What is Vim?
Slated as the 'ubiquitous text editor', "Vim is a highly configurable text editor built to make creating and changing any kind of text very efficient." according to its website at https://www.vim.org. It is a command-based text editor, so instead of menus and icons, it relies solely on keybinds and commands a user can type into it.
Where can I get Vim?
See the official Vim website, at https://www.vim.org/download.php Note: If you are using a UNIX-like operating system, you are very likely to have Vi (the precursor to Vim) installed, some GNU/Linux distributions alias vim-lite or vim.tiny to be vi. You can use Vi if you’re in a pinch and can’t install Vim, but it will not be as customizable as Vim
Why should I use Vim?
Vim is a very powerful tool that can increase your productivity and efficiency when writing anything on your computer. There is a common misconception about Vim being difficult to use, and confusing to learn. However, Vim is surprisingly easy to pick up once you start to develop muscle memory, and even then, it is very simple to remap commands and such to other keybinds.
Some of the benefits of using Vim include:
- As the website suggests, Vim is very configurable and extensible. With a wealth of extensions and very easily picked-up configuration/scripting language, it can become any type of text editor you need.
- Once you start to develop muscle memory for it, you can become incredibly quick at editing, especially when compared to something like Emacs, as the default keybinds are simple, like "dd" to delete a line.
- Vim has plugins for everything from fuzzy search to code completion to prose editing, but even then, provides a lot of features you would want out of the box.
- Vim is very light and will run on basically any computer from the last 25 years
What are Modes?
Vim is a “modal” editor, as opposed to a “non-modal” editor like Emacs, or Notepad. Vim’s “modes” are meant to act as finely tuned tools for interacting with documents. Some examples of modes include but are not limited to:
- Normal mode: Where you will type in your commands and do most of your keybinds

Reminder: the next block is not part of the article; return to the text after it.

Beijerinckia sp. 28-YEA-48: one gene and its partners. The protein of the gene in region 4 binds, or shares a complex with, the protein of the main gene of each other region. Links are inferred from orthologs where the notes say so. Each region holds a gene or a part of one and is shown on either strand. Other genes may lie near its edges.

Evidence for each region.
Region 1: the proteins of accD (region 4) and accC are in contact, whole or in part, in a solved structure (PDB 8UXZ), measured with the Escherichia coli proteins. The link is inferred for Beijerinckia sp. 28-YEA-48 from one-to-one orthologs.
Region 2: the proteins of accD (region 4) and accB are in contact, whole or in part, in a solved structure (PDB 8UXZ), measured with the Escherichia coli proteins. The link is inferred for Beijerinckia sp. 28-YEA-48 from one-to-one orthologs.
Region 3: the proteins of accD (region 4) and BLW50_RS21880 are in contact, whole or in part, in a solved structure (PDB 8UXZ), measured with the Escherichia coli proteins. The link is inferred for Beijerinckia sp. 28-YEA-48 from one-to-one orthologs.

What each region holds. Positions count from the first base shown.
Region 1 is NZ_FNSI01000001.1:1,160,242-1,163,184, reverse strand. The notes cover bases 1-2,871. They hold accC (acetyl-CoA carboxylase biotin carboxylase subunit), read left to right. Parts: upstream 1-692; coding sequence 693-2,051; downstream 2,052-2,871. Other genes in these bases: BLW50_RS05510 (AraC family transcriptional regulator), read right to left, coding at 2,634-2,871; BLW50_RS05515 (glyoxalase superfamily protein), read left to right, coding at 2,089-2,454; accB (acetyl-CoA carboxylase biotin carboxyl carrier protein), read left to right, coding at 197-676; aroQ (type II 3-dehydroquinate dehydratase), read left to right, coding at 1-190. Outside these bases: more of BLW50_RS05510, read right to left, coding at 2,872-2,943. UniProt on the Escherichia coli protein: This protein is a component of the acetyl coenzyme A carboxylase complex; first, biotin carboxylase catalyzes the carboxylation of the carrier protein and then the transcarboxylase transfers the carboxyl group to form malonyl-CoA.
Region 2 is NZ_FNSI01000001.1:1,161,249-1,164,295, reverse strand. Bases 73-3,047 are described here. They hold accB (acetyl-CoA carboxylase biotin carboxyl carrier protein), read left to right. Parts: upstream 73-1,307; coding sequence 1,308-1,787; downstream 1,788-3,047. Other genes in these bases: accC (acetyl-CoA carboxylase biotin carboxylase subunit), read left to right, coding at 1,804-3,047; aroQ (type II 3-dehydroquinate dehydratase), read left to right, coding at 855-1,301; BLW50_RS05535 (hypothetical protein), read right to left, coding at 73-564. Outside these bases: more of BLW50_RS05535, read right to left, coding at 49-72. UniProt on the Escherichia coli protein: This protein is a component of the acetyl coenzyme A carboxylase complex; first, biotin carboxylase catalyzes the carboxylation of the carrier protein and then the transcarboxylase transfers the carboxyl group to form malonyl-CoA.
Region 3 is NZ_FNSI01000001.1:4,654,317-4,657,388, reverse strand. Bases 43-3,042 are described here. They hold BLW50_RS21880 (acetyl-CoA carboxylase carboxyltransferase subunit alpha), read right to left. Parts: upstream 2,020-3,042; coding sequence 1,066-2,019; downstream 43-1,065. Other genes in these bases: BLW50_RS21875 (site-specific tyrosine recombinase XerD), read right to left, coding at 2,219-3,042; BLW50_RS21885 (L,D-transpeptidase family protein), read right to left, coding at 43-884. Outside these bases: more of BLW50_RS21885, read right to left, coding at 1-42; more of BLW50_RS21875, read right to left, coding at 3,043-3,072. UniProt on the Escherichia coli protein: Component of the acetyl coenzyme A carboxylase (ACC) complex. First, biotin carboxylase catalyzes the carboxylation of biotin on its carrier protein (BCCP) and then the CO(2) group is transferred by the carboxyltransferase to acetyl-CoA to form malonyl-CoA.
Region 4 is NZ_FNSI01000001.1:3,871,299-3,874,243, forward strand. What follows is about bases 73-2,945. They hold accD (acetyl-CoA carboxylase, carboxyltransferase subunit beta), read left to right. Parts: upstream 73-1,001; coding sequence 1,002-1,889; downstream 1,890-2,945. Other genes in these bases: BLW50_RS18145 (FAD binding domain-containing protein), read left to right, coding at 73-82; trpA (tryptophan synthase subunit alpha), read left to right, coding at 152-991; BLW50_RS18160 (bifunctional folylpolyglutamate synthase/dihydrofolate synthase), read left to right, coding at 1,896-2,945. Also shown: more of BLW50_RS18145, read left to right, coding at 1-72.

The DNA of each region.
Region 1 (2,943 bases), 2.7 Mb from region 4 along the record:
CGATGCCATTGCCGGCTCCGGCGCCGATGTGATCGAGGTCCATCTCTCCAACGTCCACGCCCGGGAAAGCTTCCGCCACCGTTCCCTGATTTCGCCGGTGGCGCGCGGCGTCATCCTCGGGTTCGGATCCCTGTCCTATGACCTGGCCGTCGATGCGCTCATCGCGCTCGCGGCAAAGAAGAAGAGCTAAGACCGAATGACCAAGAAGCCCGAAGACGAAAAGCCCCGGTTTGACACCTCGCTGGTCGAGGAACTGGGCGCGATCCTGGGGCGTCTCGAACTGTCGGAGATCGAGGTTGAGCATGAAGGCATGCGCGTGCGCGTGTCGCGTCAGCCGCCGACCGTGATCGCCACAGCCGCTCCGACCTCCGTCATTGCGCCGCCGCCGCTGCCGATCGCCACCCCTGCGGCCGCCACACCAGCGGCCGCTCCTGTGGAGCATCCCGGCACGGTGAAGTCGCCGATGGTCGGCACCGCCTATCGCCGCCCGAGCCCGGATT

- Insert mode: The mode in which you can input text into the currently opened file
- Visual mode: Allows you to make selections in your files and perform actions on them, like running commands in normal mode, but for groups of text.
But how do I exit this thing?!
Exiting is actually incredibly simple. First, get into normal mode, you’ll know you’re in normal mode when the h,j,k, and l keys move the cursor around the document, you should try to use those keys instead of your arrow keys to navigate. If you are not in normal mode, simply press the escape (Esc) key on your keyboard. In normal mode, simply type
If you want to save and exit, type
If you want to forcibly save and exit, type
So yes, people who post that meme are wrong. Exiting vim is easy. If any of this confuses you, press Control-C twice and follow what the prompt tells you.
Configuring your Vim
While Vim comes with some reasonable defaults out of the box, a lot of people will no doubt find issues with them, and seek to modify/disable certain features. Luckily for those people, Vim is shockingly easy to configure.
For example, to enable line numbering, you can simply add
set number to your vimrc
~/.config/nvim/init.vim on UNIX-like operating systems depending on if you’re using Vim or Neovim)
Some examples of configuration options:
set number “ enables the line number column set relativenumber “ makes the numbers in the number column be relative to the cursor set shiftwidth=2 tabstop=2 expandtab “ use 2-space indents with <tab>
If you want plugins, there's a large amount of ways to install those, too. Vim 8 comes with its own package manager as standard, but you can also any of the many community-built plugin managers out there like vim-plug and Vundle.
If you want code completion, you can try packages like the humorously-named Coc.nvim (which stands for "Conquer of Completion", and can be found at https://github.com/neoclide/coc.nvim), or the more robust and well-known (though slightly less able) YouCompleteMe.
Try out vim without trying out vim
Vim has been around for such a long time that the ideas exist in a plethora of tools outside this editor. Many modern IDEs/Text Editors like VSCode and Jetbrains have vim plugins available (called VSCodeVim, IdeaVim emulate key vim features), and whilst they’re not a complete set of what vim does, it has most of the core bindings and it goes to show the sheer community support available once you learn this tool. Emacs has a vast array of EVIL (Extensible Vi Layer) plugins, including popular vim plugins like vim surround.
Forks of vim also exist that tackle certain issues like async, such as Neovim (which you can look at here: https://github.com/neovim/neovim). Even popular web browsers have vim extensions. Google Chrome has vimium, that has navigational style single-key commands, and you can exclude certain websites from using it. Firefox has vimperator, and Safari has Vimari. Certain apps have vim style bindings like the feedly RSS app and Todoist on google chrome with the todoist-shortcuts extension (https://github.com/mgsloan/todoist-shortcuts).
In fact, if you use Neovim, some editors even allow you to embed it into them, running your own configuration & using your customizations. For example, the VSCode extension “Neo Vim”.
- Vim's built-in vimtutor is great for learning the basics, which you can access by calling
:vimtutorfrom within the editor.
- https://www.youtube.com/channel/UC8ENHE5xdFSwx71u3fDH5Xw (high energy vim enthusiast who does a ton of tutorial videos for it)
- https://vim-adventures.com/quiz/ (this is a test to see if you know vim well to cleanup this board in the least keystrokes possible)